Sam Bankman-Fried ‘will testify’ before Congress — eventually

Quick Take

  • Sam Bankman-Fried is open to testifying before Congress about the collapse of FTX, but he might not do it next week.

  • Lawmakers invited the former CEO to speak at a Dec. 13 hearing on FTX.

Former FTX CEO Sam Bankman-Fried feels obligated to talk to lawmakers about the collapse of his crypto exchange, but he might not do it on their timeline.

The disgraced crypto boss said he needs to learn more about what caused FTX to implode and file for bankruptcy protection before he can appear at a congressional hearing on the topic. The House Financial Services Committee invited Bankman-Fried to testify at a Dec. 13 hearing.

“Rep. Waters, and the House Committee on Financial Services: Once I have finished learning and reviewing what happened, I would feel like it was my duty to appear before the committee and explain. I'm not sure that will happen by the 13th. But when it does, I will testify,” Bankman-Fried said Sunday on Twitter. 

Lawmakers have lauded Bankman-Fried’s “candid” explanation for the FTX crash in recent days. Committee Chair Maxine Waters, D-Calif., said she would welcome his participation in the hearing. A Waters spokesperson did not respond to a request for comment.


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“We appreciate that you've been candid in your discussions about what happened at #FTX. Your willingness to talk to the public will help the company's customers, investors, and others. To that end, we would welcome your participation in our hearing on the 13th,” Waters wrote in a tweet.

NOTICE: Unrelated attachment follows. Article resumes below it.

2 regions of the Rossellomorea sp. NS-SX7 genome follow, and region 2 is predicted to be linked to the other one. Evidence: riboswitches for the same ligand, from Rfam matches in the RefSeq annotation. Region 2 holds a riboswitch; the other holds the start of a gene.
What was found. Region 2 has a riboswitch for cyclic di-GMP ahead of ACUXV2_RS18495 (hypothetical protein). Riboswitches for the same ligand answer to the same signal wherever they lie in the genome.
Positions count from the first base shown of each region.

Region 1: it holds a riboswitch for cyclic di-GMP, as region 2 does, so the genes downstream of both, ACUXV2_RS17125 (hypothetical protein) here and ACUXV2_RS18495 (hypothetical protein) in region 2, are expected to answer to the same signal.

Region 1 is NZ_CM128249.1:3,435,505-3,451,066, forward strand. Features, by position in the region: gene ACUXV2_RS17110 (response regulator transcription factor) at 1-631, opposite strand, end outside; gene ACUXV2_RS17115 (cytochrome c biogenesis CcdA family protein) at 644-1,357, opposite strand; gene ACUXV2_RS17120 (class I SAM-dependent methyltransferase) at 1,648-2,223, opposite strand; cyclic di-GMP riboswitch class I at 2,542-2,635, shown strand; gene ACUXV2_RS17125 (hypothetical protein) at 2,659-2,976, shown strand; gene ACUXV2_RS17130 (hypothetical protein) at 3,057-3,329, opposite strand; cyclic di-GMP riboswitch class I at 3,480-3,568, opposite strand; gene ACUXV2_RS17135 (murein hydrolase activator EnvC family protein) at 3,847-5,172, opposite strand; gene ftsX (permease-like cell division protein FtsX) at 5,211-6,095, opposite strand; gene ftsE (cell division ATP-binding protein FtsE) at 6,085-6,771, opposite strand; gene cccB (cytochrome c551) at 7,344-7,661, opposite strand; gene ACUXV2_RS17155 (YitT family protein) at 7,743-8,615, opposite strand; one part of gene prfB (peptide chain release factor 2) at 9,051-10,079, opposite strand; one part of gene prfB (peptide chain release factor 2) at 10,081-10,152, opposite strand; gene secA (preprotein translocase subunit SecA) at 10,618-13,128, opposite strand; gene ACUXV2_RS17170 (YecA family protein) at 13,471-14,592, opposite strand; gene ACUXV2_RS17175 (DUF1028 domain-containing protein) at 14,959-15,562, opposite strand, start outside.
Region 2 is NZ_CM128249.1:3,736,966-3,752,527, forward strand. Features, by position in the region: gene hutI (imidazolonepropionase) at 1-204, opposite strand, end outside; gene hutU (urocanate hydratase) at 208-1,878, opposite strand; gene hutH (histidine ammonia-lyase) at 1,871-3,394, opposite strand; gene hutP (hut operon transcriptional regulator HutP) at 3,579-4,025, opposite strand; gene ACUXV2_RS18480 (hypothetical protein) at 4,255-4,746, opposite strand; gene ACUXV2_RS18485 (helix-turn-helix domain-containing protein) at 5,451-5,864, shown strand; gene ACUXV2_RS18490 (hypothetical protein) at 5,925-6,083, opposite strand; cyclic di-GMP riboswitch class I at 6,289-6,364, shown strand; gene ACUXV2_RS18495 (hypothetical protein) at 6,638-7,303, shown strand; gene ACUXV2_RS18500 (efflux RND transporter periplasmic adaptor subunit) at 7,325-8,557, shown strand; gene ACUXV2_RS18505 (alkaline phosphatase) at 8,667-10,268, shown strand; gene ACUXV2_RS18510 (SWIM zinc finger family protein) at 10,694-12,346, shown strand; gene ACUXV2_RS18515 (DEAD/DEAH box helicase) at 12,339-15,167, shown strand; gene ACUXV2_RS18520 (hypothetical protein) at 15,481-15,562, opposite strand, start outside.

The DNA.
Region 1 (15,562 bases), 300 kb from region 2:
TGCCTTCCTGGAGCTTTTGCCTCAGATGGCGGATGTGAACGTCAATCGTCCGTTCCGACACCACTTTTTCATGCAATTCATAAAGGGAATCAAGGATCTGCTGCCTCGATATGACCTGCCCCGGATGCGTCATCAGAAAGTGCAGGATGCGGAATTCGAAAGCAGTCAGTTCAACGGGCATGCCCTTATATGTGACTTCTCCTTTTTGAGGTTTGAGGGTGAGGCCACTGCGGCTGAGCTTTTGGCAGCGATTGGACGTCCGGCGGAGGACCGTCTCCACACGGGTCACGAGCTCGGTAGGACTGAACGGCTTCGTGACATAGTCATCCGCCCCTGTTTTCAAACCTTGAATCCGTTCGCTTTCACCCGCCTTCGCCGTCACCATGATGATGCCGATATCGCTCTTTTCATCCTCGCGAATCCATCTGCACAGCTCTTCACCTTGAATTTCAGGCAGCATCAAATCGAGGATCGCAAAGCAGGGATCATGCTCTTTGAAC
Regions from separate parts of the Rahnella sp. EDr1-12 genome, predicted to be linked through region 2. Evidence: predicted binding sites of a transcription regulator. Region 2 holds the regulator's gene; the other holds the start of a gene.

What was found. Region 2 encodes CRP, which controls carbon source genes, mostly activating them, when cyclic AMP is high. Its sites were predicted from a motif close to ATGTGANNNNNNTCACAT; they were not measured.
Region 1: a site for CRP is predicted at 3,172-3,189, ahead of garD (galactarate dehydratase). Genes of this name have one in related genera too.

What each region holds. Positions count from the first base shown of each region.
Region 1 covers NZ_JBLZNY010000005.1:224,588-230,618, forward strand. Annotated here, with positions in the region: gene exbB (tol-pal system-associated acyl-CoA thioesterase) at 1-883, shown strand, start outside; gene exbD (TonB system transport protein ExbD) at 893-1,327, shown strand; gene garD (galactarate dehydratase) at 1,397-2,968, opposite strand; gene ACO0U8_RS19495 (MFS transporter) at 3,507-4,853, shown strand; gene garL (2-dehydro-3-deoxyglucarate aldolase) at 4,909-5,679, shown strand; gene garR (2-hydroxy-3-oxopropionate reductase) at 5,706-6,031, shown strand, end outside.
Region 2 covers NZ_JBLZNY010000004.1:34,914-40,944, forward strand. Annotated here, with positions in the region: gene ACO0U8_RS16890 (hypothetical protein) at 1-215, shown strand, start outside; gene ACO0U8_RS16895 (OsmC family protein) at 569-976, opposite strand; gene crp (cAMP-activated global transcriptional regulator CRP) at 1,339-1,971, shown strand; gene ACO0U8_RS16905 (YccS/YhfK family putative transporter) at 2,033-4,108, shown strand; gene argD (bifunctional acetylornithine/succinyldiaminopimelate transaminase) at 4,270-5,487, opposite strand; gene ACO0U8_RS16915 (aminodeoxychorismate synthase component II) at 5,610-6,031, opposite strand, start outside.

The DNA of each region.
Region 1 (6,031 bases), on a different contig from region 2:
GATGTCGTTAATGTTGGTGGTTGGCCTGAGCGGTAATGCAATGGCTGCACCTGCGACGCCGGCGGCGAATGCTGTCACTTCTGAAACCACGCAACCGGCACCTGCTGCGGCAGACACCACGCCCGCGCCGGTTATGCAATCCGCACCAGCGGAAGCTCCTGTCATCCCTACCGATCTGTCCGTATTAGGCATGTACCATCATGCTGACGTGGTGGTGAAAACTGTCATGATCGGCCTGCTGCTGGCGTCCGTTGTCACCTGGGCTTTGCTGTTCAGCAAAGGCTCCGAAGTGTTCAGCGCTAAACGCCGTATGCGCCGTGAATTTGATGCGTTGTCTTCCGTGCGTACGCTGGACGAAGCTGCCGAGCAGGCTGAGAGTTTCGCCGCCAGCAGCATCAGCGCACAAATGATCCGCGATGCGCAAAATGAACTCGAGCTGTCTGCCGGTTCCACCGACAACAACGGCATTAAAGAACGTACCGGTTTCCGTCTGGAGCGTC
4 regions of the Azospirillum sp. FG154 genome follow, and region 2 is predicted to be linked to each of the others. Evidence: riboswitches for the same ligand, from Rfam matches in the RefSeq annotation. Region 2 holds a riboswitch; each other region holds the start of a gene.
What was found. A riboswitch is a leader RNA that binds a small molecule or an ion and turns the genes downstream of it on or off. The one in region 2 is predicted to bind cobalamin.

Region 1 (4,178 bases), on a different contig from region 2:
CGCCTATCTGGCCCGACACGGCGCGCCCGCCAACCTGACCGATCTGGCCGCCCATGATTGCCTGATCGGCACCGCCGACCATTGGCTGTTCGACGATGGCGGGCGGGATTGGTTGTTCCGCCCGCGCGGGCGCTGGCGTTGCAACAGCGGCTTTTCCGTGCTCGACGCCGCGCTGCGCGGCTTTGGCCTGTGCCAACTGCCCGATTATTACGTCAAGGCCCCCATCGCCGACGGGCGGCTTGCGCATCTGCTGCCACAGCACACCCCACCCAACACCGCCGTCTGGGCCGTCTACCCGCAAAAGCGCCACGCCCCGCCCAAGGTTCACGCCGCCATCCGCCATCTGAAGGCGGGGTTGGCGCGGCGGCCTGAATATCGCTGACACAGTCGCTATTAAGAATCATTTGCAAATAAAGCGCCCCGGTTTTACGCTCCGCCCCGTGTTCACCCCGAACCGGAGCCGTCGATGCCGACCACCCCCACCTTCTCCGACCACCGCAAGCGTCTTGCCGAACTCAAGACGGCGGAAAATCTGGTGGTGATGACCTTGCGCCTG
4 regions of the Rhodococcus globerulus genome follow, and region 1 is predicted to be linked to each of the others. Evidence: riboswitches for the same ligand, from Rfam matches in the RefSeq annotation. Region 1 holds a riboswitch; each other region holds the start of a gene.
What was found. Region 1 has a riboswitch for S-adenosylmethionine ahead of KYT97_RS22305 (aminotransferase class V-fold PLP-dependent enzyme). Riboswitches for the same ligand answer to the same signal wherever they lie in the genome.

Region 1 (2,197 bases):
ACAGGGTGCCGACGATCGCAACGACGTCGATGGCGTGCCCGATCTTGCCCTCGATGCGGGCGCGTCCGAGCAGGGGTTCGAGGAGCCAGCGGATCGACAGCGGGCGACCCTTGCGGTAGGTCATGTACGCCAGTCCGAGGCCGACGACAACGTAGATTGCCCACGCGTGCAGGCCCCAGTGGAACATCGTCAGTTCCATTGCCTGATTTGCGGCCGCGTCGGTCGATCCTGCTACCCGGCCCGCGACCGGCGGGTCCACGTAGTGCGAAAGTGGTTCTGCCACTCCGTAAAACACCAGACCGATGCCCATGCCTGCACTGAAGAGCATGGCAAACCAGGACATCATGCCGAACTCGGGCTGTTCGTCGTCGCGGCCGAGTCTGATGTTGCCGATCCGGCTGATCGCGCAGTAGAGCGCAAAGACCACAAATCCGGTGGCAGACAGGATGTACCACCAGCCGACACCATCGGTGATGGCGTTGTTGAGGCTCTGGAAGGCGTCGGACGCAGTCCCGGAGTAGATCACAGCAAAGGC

Rep. Patrick McHenry, R-N.C., who is likely to chair the committee next year, also pressed Bankman-Fried to appear at the hearing. The hearing is slated to be part of a series on the FTX catastrophe. McHenry’s office did not respond to a request for comment.

© 2023 The Block. All Rights Reserved. This article is provided for informational purposes only. It is not offered or intended to be used as legal, tax, investment, financial, or other advice.

About Author

Stephanie is a senior reporter covering policy and regulation. She is focused on legislation, regulatory agencies, lobbying and money in politics. Stephanie is based in Washington, D.C.


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